I was honoured to invited to speak at the World Engineering Convention in Melbourne next Friday morning at 9 am. Dom and Mel Gioia interviewed me for their Engineering Heroes Podcast series. I hope it starts some interesting discussions around engineering communities in Australia and elsewhere. I launched into the interview with the ideas I was planning to talk about next Friday. So you can hear a preview here…
Well, you could have done… But I changed my mind.
I am going to take a different approach, more relevant to engineering globally, and with sustainability in mind. So the podcast is a kind of preview. Please join me next Friday in Melbourne to hear a different take on this. How culture and value perceptions influence engineering practice, and how we could transform our world.
Here’s the podcast link.
I was honoured to be asked to write a guest editorial for the European Journal of Engineering Education – it has just appeared on the journal web page here. (If you cannot access this article through your library, you can use this free download link. However this link only works for the first 50 requests so please only use it if you have no other way to access the article.)
If it were not for my status as Emeritus Professor and my inclination to pursue many ideas at the same time, as well as running our little company Close Comfort, I probably would not have tried to squeeze maybe too many ideas into the one article. So I hope you find it interesting and not too scatterbrained.
I still work with students from time to time. Recently one told me how helpful he found one of the things he learned from me, the idea that talking to people face to face was so much more effective at getting things to happen at work. He is still finishing his degree, and told me he was surprised how easily he got a job by following the method I advocate, and have refined for my new book here. It’s a small piece of evidence that reassures me that the ideas in my editorial piece have some value.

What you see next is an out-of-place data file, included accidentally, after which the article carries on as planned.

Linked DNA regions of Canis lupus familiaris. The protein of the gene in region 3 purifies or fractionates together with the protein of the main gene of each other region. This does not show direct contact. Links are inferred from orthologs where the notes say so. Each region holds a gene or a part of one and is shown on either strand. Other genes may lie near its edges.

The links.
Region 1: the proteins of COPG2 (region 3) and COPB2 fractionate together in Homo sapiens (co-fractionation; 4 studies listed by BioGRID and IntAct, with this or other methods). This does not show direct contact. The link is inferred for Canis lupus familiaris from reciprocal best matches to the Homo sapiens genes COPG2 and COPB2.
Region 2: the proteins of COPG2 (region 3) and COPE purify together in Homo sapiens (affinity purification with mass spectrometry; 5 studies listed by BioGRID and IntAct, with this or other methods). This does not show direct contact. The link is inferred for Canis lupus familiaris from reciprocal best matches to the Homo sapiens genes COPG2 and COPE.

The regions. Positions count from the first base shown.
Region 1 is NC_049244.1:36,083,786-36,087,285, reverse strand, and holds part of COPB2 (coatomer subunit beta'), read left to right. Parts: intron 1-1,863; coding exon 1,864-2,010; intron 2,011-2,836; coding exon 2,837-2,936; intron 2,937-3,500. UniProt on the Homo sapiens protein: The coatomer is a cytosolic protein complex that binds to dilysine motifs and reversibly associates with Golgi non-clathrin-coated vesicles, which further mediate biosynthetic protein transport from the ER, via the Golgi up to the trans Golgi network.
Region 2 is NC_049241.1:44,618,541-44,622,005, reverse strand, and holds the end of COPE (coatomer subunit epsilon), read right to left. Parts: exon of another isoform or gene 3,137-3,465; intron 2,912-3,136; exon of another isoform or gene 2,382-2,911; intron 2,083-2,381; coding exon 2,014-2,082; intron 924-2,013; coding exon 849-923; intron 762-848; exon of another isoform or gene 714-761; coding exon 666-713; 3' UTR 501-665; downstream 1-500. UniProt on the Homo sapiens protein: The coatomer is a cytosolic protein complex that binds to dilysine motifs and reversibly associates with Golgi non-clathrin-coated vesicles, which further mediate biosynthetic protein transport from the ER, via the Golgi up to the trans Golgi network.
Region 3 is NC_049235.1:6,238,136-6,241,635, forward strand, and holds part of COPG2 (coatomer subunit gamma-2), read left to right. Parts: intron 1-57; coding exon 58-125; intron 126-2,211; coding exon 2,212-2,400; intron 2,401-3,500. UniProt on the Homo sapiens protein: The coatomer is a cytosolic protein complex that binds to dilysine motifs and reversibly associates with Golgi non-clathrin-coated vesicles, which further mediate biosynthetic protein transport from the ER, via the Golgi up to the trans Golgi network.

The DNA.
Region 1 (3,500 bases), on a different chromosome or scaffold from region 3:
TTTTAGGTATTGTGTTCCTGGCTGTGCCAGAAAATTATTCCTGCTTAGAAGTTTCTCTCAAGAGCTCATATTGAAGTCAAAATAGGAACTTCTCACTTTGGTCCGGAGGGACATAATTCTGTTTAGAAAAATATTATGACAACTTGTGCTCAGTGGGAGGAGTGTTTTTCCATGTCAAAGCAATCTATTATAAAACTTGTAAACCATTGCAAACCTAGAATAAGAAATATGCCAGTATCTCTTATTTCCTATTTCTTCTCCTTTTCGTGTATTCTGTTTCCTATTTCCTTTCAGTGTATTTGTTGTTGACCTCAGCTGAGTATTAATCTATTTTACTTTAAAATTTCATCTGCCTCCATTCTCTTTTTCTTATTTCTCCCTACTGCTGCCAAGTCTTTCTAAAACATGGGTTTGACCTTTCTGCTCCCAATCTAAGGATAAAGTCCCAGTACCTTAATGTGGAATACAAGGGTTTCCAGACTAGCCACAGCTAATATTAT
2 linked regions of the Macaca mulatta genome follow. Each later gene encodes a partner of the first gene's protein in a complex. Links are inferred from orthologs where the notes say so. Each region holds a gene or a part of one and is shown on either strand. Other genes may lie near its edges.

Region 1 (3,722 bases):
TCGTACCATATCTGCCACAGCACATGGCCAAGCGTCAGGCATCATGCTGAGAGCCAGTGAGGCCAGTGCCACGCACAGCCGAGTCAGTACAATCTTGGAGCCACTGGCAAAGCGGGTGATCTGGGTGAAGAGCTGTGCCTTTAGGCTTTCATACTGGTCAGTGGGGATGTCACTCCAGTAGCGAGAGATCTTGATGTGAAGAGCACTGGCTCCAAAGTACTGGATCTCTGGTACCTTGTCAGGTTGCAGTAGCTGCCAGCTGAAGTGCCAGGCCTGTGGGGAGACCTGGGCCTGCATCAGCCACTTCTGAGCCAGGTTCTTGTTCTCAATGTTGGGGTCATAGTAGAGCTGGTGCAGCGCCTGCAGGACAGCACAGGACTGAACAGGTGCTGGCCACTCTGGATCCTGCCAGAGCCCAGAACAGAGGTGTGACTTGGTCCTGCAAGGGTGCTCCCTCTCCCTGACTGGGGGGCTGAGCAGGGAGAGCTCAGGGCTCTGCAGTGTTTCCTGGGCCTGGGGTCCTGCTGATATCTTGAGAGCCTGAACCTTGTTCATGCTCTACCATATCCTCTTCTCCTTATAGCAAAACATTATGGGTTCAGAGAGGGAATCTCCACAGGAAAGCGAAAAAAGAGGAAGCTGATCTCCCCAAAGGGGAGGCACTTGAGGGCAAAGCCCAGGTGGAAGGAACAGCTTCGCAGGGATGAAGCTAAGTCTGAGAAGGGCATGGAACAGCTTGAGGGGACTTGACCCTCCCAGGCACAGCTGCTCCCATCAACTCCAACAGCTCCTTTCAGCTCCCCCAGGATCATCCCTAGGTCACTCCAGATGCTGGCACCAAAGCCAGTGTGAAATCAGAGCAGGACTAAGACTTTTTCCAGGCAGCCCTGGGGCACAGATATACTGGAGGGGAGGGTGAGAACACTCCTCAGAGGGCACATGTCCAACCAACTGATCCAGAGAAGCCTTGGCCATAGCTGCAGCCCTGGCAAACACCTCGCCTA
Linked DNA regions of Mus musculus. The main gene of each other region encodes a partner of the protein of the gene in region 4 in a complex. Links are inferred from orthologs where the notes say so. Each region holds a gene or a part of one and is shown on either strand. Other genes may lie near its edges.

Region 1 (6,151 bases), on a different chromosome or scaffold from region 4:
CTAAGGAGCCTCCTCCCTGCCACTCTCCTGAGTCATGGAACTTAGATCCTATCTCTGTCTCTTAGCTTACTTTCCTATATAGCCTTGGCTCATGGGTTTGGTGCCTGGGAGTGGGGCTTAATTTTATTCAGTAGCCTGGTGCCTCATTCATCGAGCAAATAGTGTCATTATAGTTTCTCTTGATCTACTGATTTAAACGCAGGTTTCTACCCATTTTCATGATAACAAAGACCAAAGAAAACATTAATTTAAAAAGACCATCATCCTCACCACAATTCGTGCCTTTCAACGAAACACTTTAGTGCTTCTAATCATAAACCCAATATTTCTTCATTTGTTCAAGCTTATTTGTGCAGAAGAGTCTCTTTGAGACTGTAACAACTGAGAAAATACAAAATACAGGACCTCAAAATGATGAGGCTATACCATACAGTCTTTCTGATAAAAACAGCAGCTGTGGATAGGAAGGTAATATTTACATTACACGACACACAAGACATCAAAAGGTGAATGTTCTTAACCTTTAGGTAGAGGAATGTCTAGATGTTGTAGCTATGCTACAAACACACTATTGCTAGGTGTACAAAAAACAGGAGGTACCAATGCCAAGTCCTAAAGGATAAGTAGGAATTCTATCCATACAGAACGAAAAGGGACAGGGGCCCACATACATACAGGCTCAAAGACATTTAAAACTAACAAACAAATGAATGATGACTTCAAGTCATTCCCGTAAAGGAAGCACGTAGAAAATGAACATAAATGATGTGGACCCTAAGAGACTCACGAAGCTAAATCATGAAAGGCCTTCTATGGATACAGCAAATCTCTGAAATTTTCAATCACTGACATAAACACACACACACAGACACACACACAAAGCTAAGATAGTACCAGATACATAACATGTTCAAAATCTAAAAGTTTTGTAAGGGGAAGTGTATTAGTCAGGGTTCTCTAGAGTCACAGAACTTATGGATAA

I will be talking more about this at the forthcoming World Engineering Convention in Melbourne at the end of November. By all means come along and meet me there if you can spare the time.
“The Making of an Expert Engineer” was published nearly five years ago in 2014. I have received lots of complimentary feedback for which I am very grateful.
An early review on Amazon claimed the book could have been written with 100 pages. Maybe. However the book could not have been complete without the research evidence to substantiate its claims. And I think, with respect, that the content that engineers need occupies more than 100 pages, while agreeing that it can be presented in less than 600 pages.
So here are the early drafts of my new book which is shorter and designed to help novice engineers in the first three to five years. The book is designed to be read over 2-3 years, and is presented as a series of short chapters with practice exercises. Ideally the book should also be read by supervisors and mentors so that they can help novices assess their progress.
“The Making of an Expert Engineer” was officially launched in Islamabad at the Serena Hotel on January 7th before a gathering of 120 engineers, engineering faculty, aspiring engineers, and friends. The Hon. Ms. Marvi Memon, Minister Chair of Benezir Bhutto Income Support Fund spoke about the potential impact of the research on the poorest 5.8 million people in Pakistan served by the fund. Lieutenant General (R) Syed Shujaat Hussein, former rector of National University of Science and Technology presided at the launch.
The event was sponsored by Close Comfort Air Conditioning
James Trevelyan speaking about the book – transcript of speech appears below.